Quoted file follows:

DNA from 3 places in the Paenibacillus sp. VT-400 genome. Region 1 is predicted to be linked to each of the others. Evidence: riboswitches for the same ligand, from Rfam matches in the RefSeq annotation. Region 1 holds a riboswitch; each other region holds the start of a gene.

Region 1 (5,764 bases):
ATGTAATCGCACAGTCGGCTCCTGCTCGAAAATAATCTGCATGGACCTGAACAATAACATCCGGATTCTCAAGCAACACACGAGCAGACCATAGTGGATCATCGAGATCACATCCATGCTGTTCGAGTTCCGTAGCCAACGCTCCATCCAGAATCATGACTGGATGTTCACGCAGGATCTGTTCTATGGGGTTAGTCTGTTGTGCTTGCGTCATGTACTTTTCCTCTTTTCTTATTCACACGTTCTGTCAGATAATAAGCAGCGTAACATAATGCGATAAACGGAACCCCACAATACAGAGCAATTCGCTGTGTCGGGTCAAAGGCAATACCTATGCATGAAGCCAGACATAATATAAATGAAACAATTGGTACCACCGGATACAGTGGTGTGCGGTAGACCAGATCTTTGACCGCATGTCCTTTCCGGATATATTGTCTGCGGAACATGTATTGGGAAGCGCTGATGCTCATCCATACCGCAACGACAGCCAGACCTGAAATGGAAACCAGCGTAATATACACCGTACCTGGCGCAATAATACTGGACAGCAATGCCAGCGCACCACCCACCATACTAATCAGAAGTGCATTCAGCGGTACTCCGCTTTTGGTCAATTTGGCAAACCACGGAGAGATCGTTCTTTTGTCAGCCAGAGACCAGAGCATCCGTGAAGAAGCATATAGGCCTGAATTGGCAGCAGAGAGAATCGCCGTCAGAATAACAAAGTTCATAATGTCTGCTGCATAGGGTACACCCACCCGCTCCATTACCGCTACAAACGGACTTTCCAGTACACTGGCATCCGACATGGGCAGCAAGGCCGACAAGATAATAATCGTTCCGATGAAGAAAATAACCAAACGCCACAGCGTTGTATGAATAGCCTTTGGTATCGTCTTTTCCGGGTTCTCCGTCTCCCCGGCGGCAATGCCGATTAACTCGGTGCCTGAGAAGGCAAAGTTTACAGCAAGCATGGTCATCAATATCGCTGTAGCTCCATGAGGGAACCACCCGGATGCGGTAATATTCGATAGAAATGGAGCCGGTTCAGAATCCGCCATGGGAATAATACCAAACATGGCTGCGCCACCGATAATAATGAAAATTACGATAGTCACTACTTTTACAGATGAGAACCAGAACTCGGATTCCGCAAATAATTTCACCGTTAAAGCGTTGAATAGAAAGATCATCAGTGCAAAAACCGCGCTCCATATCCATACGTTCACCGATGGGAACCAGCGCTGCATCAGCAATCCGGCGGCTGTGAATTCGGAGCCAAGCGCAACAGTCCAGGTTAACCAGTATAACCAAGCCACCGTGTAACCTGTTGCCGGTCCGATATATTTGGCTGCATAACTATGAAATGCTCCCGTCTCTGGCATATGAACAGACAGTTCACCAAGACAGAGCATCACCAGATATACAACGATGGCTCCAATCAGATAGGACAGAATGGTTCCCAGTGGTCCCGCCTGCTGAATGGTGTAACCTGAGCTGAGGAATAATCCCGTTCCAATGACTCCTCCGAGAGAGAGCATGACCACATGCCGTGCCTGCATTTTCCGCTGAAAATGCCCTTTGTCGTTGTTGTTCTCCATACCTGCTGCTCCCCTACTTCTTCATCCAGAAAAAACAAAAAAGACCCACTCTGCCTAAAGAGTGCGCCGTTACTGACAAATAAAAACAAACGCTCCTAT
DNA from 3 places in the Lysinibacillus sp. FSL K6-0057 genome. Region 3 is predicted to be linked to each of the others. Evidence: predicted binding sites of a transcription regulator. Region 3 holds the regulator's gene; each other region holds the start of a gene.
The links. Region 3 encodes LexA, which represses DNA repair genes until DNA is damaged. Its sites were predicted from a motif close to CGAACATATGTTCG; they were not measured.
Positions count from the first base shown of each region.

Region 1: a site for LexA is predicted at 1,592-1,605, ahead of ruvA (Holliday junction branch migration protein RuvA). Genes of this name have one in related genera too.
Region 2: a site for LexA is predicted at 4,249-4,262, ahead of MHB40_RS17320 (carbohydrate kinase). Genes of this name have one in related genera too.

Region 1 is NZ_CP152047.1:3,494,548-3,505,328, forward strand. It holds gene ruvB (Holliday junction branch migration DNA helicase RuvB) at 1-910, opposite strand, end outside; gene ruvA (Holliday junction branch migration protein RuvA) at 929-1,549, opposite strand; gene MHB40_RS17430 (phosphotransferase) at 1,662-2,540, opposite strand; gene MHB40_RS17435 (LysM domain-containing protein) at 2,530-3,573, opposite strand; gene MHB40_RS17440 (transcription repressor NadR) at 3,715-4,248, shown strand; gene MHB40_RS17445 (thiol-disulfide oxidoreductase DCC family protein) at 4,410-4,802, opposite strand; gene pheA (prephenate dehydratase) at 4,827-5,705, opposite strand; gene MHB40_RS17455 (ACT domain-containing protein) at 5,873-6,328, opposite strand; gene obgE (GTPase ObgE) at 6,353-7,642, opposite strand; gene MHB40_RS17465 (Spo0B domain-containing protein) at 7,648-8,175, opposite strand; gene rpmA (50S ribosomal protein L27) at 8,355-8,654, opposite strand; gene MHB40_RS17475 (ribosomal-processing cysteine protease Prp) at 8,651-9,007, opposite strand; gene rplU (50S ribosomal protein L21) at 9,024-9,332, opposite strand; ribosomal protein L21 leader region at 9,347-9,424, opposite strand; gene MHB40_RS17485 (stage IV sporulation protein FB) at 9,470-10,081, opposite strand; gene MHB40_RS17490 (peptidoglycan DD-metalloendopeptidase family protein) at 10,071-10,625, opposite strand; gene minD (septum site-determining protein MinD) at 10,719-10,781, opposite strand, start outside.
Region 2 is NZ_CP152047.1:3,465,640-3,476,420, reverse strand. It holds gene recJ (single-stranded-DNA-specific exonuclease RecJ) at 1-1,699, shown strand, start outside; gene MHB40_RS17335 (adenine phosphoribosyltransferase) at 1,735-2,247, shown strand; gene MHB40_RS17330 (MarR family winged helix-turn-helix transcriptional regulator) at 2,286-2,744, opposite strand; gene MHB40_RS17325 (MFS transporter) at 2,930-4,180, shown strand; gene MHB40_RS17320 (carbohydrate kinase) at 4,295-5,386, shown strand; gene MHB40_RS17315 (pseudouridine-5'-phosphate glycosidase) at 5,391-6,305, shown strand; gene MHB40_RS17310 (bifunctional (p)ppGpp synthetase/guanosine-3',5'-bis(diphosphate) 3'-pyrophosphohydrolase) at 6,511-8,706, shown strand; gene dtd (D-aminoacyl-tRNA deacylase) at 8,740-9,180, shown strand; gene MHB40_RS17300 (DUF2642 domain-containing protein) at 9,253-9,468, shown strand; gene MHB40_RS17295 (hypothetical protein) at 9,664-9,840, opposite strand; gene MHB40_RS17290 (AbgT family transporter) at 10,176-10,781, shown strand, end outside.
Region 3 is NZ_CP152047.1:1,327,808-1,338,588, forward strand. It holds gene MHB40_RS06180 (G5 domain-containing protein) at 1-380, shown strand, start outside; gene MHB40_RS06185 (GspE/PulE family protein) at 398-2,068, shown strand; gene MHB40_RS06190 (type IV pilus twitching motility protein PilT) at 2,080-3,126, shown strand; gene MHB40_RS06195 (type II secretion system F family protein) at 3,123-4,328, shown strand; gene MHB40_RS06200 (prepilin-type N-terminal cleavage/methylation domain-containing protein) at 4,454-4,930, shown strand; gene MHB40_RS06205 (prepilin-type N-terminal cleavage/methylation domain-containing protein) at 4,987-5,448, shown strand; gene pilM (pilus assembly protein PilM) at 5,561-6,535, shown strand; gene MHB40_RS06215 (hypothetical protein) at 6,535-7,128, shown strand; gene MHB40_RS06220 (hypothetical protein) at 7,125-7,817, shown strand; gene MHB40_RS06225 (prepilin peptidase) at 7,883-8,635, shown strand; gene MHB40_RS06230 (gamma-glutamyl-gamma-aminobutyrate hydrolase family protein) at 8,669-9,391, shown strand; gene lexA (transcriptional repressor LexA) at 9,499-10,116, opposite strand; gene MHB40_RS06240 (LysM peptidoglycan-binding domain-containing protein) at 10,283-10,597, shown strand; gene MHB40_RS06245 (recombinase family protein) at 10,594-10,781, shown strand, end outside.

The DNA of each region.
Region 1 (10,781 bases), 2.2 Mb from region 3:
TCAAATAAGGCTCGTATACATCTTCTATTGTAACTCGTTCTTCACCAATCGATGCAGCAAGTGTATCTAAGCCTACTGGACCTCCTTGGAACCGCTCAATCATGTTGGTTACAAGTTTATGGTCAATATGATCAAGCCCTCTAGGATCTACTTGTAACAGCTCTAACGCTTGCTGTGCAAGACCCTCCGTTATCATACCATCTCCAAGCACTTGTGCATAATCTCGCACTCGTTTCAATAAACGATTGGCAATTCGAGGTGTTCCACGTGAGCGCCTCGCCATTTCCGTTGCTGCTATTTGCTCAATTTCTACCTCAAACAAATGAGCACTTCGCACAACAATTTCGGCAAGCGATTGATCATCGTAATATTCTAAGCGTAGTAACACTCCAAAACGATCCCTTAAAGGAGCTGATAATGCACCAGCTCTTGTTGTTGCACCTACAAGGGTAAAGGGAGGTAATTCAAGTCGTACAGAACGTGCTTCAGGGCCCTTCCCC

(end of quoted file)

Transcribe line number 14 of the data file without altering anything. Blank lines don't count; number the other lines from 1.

TCAAATAAGGCTCGTATACATCTTCTATTGTAACTCGTTCTTCACCAATCGATGCAGCAAGTGTATCTAAGCCTACTGGACCTCCTTGGAACCGCTCAATCATGTTGGTTACAAGTTTATGGTCAATATGATCAAGCCCTCTAGGATCTACTTGTAACAGCTCTAACGCTTGCTGTGCAAGACCCTCCGTTATCATACCATCTCCAAGCACTTGTGCATAATCTCGCACTCGTTTCAATAAACGATTGGCAATTCGAGGTGTTCCACGTGAGCGCCTCGCCATTTCCGTTGCTGCTATTTGCTCAATTTCTACCTCAAACAAATGAGCACTTCGCACAACAATTTCGGCAAGCGATTGATCATCGTAATATTCTAAGCGTAGTAACACTCCAAAACGATCCCTTAAAGGAGCTGATAATGCACCAGCTCTTGTTGTTGCACCTACAAGGGTAAAGGGAGGTAATTCAAGTCGTACAGAACGTGCTTCAGGGCCCTTCCCC